What is the price effect and yeild effects of a call and put option?

Well for a call option, the higher price of the underlying asset is relative to the strike price, the more valuable the call option becomes. For a put option, the higher the price of the underlying asset relative to the strike price is, the less valuable the put option becomes.

And for yield effects, I am not sure. I need to check my notes later on.

here are the things I’ve gathered but still need some clarification on:

the lower the coupon = the lower the price and interest rate sensitivity - ?

the shorter the term = the lower the price and interest rate sensitivity

the lower the initial yeild = the greater the price vol

callable bonds trade at higher prices (what about changes their relation to changes yeilds? also what happens with putable bonds?)

Always think about duration/interest rate sensitivity in relation to the highest duration instrument, a Zero-Coupon Bond. This bond has no coupons and thus is very interest rate sensitive b/c all of the outstanding cash flows are at the very end, with nothing paid in the meantime.

You are correct on shorter term = lower duration or interest rate sensitivity, but this has no direct effect by itself on price - you would need to look at its coupon too. Less time remaining on the bond means it’s getting closer to par $100 whether it’s moving up or down depends on if it was trading at a premium or discount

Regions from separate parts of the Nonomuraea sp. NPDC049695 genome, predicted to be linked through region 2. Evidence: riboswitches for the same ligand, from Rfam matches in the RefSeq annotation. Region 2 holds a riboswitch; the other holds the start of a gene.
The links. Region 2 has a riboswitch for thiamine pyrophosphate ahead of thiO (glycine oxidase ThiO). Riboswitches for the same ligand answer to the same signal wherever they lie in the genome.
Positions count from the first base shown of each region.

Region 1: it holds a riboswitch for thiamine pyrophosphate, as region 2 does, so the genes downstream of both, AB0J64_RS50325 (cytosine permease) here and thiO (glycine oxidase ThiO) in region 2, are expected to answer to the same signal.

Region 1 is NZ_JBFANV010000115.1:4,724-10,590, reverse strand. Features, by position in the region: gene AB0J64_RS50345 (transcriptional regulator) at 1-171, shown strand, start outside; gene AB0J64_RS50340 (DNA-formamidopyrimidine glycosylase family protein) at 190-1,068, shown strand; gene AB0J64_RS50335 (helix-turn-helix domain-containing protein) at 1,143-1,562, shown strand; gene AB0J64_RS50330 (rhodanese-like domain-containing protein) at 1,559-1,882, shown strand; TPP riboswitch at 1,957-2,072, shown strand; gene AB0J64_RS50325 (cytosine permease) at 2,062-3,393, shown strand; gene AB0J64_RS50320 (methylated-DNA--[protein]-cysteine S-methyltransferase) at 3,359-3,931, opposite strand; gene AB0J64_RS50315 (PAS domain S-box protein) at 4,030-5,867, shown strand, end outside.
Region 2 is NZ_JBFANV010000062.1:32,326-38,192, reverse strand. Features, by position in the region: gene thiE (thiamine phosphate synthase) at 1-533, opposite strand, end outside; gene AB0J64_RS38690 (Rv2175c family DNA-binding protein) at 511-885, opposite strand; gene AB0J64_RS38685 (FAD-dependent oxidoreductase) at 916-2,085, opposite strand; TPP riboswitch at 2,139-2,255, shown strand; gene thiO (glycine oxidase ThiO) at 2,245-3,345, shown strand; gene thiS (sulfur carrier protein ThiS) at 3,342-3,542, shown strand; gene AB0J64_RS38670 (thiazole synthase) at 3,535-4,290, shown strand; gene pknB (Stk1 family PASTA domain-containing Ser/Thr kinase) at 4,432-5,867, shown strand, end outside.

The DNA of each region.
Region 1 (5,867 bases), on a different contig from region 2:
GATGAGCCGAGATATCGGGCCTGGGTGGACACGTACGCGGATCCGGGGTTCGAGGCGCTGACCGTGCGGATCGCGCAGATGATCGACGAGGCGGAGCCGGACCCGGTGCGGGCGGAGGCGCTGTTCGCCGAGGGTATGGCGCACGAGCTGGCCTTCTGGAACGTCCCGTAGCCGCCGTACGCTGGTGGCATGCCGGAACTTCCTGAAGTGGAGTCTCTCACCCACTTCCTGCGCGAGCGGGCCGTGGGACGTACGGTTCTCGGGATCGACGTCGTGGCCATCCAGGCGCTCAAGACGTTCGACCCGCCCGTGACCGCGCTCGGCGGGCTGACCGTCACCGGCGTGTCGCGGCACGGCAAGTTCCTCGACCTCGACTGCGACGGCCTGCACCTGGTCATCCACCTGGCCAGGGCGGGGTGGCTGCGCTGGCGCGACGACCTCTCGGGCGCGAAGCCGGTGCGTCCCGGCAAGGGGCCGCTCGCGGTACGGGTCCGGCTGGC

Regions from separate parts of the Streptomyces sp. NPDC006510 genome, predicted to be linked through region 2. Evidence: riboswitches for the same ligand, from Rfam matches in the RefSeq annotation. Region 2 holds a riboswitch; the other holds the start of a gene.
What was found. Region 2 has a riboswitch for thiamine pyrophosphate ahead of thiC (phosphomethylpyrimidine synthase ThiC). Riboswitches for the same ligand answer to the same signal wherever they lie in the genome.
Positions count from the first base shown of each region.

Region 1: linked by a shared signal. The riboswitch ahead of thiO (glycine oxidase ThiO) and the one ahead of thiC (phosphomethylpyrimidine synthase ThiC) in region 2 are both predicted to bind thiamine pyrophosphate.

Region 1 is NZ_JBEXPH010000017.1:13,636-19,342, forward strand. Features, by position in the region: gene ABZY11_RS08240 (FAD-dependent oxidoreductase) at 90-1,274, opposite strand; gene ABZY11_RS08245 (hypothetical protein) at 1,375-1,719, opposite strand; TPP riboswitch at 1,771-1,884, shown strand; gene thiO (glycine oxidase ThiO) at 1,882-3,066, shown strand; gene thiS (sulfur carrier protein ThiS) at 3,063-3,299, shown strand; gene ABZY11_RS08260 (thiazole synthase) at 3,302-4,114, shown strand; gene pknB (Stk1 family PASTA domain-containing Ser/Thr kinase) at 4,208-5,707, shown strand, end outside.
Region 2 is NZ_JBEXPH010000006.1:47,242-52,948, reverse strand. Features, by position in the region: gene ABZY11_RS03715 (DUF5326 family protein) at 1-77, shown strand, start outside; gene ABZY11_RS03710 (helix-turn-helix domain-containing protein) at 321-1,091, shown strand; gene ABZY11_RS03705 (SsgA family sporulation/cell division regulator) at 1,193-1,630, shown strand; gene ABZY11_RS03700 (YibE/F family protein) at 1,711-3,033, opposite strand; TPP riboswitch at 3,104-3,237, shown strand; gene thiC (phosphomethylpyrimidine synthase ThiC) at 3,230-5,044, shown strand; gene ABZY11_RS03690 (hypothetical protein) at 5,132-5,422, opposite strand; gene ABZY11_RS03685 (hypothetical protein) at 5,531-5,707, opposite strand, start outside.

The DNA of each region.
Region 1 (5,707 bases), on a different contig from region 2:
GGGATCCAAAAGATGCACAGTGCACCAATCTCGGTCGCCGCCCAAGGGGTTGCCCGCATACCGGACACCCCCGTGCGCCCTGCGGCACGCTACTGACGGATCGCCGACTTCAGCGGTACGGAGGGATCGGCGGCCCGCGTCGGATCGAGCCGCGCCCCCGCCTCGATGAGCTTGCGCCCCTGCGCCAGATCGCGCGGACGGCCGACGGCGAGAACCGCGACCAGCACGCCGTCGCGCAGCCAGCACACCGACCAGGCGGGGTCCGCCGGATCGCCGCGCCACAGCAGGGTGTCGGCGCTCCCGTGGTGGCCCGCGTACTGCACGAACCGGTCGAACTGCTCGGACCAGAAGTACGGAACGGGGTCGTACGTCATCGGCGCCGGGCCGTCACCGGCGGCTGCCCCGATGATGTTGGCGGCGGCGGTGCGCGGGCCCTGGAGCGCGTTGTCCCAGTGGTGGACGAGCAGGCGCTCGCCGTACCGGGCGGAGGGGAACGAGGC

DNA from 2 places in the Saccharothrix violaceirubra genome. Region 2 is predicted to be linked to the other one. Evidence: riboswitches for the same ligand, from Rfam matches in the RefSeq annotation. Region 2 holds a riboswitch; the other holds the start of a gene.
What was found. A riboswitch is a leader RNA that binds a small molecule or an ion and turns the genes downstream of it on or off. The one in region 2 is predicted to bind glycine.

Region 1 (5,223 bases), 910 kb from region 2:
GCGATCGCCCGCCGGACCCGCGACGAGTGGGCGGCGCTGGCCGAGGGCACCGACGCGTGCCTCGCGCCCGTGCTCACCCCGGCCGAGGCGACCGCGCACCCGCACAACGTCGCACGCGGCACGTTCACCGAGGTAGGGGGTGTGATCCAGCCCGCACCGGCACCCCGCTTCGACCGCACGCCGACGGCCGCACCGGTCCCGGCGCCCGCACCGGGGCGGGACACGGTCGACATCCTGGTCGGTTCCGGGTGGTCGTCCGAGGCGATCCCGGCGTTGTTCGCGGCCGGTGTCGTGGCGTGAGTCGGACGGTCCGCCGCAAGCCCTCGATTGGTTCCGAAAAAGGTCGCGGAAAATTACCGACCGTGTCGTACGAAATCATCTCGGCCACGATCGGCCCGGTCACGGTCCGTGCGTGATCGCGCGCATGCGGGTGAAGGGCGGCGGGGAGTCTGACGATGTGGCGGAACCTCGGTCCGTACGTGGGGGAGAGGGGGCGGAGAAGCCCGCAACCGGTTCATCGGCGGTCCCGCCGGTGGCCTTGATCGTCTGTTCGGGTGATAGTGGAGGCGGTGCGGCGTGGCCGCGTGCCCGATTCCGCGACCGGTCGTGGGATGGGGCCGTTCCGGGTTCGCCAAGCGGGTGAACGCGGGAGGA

Yield = coupon/price. Coupon is fixed. So the price changes as people trade the bond around.

If price goes up then that whole fraction goes down, so the yield goes down. We want to buy at higher yields and lower prices, so that the price will go up and the yield will go down eventually.

Callables trade at higher YIELDS (higher coupons), not necessarily prices, in order to compensate investors for the call risk.

Let me know any other questions.

Thank you. What about putable bonds?

putable bonds trade at lower yeilds, right? and that doesn’t necessarily correspond to lower prices? (same question with callables)

lower coupons = higher higher duration?

lastly, can you explain why higher coupons means less duration? if you have higher coupons you have lower interest rate risk and can we also say less price risk?

Thanks!

Yeah putables would trade at lower yields since the put option is valuable to you the bond investor.

the price of the bond matters but those can trade around depending on the bond. But in general, a callable bond is usually issued with a higher coupon to entice investors to buy it & compensate them for the call option. And its price will be at a premium, above par, let’s say $120. Let’s say the coupon is $4 semiannually or $8 annually or 8% annually. So the coupon is 8% and the yield or “YTM” will be 6.7% upon issuance. So since the coupon rate is greater than the yield, it trades at a premium.

yes, lower coupons = higher duration in general

Again, Always think about duration/interest rate sensitivity in relation to the highest duration instrument, a Zero-Coupon Bond. This bond has no coupons and thus is very interest rate sensitive b/c all of the outstanding cash flows are at the very end, with nothing paid in the meantime.